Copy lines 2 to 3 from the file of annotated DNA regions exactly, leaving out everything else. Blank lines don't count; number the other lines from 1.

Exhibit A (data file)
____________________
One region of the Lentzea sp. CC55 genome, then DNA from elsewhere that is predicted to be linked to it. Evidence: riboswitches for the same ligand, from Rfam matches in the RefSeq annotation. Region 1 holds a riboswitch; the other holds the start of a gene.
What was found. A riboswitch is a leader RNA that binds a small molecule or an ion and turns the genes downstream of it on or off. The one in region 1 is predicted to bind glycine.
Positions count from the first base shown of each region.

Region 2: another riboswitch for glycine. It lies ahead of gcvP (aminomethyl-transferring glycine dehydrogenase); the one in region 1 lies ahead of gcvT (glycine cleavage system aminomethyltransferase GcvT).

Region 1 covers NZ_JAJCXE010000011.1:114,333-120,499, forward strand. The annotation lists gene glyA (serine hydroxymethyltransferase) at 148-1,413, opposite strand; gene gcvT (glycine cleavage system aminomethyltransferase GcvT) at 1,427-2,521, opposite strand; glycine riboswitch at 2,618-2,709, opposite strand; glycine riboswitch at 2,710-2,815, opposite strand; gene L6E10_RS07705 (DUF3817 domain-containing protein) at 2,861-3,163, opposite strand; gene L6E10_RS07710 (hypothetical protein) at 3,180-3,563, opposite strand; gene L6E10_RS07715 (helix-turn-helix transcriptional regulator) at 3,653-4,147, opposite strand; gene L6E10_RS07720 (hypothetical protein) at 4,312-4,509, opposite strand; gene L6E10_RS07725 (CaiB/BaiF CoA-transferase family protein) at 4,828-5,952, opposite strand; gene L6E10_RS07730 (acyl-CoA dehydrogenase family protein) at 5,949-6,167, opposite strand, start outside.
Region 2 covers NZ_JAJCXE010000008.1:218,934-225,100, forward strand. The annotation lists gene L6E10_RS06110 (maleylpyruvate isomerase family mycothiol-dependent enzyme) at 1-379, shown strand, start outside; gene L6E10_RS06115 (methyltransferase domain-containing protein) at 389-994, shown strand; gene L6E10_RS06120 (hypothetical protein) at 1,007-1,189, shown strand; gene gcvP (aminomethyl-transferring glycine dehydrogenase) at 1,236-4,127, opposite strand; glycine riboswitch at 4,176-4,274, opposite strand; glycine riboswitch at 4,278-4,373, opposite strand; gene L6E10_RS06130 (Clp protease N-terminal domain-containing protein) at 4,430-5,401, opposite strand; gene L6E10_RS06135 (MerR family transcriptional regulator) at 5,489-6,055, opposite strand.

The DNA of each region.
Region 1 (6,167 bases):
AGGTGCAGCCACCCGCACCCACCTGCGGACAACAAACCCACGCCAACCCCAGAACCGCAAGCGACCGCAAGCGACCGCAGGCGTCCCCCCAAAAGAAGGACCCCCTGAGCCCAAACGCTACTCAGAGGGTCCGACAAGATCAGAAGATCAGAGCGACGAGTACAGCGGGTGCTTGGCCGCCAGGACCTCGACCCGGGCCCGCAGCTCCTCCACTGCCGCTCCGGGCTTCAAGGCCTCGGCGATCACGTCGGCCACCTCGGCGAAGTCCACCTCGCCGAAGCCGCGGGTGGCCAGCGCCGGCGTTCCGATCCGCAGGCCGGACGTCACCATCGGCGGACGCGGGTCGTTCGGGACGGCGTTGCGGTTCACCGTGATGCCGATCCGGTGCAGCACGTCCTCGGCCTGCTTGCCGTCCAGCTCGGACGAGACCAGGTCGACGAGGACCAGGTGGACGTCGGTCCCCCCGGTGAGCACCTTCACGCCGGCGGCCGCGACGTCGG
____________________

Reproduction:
What was found. A riboswitch is a leader RNA that binds a small molecule or an ion and turns the genes downstream of it on or off. The one in region 1 is predicted to bind glycine.
Positions count from the first base shown of each region.